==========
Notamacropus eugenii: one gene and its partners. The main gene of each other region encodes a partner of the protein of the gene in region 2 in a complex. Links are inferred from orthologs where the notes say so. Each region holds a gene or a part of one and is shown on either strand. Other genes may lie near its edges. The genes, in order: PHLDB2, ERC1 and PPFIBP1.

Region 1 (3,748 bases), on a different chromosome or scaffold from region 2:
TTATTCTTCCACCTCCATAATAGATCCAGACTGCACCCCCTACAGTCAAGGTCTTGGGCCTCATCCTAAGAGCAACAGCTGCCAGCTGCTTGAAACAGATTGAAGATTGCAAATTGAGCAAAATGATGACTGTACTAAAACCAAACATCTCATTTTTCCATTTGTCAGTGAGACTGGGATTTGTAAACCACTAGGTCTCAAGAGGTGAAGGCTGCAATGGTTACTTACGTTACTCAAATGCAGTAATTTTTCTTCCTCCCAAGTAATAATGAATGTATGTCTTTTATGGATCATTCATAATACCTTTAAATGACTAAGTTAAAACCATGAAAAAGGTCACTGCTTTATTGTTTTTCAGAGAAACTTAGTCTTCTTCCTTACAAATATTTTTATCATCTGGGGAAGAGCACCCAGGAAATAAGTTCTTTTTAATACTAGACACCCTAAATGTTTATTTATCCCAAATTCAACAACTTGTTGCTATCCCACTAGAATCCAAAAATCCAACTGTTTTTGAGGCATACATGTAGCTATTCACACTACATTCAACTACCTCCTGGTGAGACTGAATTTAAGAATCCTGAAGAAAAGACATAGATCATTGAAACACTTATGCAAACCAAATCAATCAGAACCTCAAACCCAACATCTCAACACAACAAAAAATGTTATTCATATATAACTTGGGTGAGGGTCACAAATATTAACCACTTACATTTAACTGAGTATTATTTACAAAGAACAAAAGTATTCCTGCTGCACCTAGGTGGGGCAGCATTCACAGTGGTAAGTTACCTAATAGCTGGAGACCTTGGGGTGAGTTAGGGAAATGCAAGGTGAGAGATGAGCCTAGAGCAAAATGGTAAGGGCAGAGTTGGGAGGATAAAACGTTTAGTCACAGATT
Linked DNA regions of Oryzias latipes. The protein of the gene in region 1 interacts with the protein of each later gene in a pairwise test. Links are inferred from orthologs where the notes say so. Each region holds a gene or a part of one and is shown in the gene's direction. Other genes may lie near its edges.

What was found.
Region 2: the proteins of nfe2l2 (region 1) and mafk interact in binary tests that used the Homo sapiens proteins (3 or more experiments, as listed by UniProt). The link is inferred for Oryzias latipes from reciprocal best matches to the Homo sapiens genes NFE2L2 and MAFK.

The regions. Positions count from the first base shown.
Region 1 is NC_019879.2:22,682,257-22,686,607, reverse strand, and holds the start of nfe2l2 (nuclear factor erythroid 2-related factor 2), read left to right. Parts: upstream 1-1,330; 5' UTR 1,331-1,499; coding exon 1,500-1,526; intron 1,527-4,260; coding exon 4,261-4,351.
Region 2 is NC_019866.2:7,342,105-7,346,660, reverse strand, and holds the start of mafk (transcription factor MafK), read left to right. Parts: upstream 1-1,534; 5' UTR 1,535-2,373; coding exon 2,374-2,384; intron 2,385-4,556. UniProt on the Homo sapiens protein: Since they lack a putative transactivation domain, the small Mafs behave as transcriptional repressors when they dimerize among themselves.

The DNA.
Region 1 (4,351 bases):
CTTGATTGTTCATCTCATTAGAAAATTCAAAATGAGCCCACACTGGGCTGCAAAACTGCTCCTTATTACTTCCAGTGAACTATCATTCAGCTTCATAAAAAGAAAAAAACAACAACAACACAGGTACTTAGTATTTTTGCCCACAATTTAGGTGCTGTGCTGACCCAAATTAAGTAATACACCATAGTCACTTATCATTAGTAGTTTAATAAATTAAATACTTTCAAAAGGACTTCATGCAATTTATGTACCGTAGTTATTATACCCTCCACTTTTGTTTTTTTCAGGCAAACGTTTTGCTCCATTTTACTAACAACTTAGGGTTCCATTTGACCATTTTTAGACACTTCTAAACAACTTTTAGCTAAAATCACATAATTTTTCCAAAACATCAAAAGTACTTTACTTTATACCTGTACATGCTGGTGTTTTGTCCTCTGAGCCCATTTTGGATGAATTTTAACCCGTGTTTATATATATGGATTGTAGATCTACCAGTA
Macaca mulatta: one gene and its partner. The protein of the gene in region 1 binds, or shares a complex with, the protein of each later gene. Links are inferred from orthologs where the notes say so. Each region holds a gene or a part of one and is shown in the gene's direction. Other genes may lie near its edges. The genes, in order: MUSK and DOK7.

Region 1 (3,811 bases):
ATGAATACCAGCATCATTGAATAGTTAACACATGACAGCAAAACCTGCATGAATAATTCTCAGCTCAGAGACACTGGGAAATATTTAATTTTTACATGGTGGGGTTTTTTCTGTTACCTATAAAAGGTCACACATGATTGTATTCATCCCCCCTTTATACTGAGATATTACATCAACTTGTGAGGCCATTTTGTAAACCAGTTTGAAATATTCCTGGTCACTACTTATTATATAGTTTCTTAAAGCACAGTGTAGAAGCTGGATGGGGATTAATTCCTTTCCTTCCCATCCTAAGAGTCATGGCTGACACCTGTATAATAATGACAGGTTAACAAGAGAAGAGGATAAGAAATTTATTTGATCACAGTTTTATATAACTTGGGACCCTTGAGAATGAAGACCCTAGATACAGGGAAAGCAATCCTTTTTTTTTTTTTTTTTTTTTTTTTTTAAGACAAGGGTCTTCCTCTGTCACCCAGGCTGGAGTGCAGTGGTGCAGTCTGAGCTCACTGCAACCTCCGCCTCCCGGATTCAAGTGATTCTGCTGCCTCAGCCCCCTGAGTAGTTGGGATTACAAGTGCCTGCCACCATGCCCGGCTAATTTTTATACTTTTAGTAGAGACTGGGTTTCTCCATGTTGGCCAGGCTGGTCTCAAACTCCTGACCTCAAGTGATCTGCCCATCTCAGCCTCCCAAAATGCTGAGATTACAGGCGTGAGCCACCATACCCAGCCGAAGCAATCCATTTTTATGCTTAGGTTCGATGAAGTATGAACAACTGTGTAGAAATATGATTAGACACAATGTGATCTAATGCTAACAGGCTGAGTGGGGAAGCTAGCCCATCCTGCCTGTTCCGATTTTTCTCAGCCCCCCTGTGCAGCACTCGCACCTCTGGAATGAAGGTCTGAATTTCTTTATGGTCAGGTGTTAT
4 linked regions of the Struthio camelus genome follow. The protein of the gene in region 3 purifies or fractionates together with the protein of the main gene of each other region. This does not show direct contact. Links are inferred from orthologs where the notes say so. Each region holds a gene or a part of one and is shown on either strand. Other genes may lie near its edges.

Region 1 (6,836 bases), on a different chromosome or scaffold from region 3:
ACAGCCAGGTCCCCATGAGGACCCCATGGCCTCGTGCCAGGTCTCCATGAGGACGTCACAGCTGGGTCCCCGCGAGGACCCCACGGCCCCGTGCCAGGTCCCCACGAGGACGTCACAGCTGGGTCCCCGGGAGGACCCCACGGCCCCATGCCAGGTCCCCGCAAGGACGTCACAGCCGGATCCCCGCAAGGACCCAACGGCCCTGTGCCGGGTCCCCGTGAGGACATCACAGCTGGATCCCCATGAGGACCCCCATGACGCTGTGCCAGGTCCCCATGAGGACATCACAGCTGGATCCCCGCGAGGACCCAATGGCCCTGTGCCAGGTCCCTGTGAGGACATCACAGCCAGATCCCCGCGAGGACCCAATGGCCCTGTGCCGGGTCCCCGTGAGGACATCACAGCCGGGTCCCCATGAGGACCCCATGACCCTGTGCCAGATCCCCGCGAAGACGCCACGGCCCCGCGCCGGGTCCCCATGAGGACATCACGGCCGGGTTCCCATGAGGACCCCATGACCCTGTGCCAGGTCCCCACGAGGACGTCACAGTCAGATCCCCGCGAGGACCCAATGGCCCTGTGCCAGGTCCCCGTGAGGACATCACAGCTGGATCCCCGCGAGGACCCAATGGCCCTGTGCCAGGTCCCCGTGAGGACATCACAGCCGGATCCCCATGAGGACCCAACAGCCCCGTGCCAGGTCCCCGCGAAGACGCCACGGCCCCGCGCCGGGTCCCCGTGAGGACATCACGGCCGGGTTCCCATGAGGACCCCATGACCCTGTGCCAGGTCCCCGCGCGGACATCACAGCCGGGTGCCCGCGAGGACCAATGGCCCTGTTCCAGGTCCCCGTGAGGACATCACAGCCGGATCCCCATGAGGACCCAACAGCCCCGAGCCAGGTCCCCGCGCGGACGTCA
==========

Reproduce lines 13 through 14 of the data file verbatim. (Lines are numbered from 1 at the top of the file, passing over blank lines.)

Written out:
Macaca mulatta: one gene and its partner. The protein of the gene in region 1 binds, or shares a complex with, the protein of each later gene. Links are inferred from orthologs where the notes say so. Each region holds a gene or a part of one and is shown in the gene's direction. Other genes may lie near its edges. The genes, in order: MUSK and DOK7.

Region 1 (3,811 bases):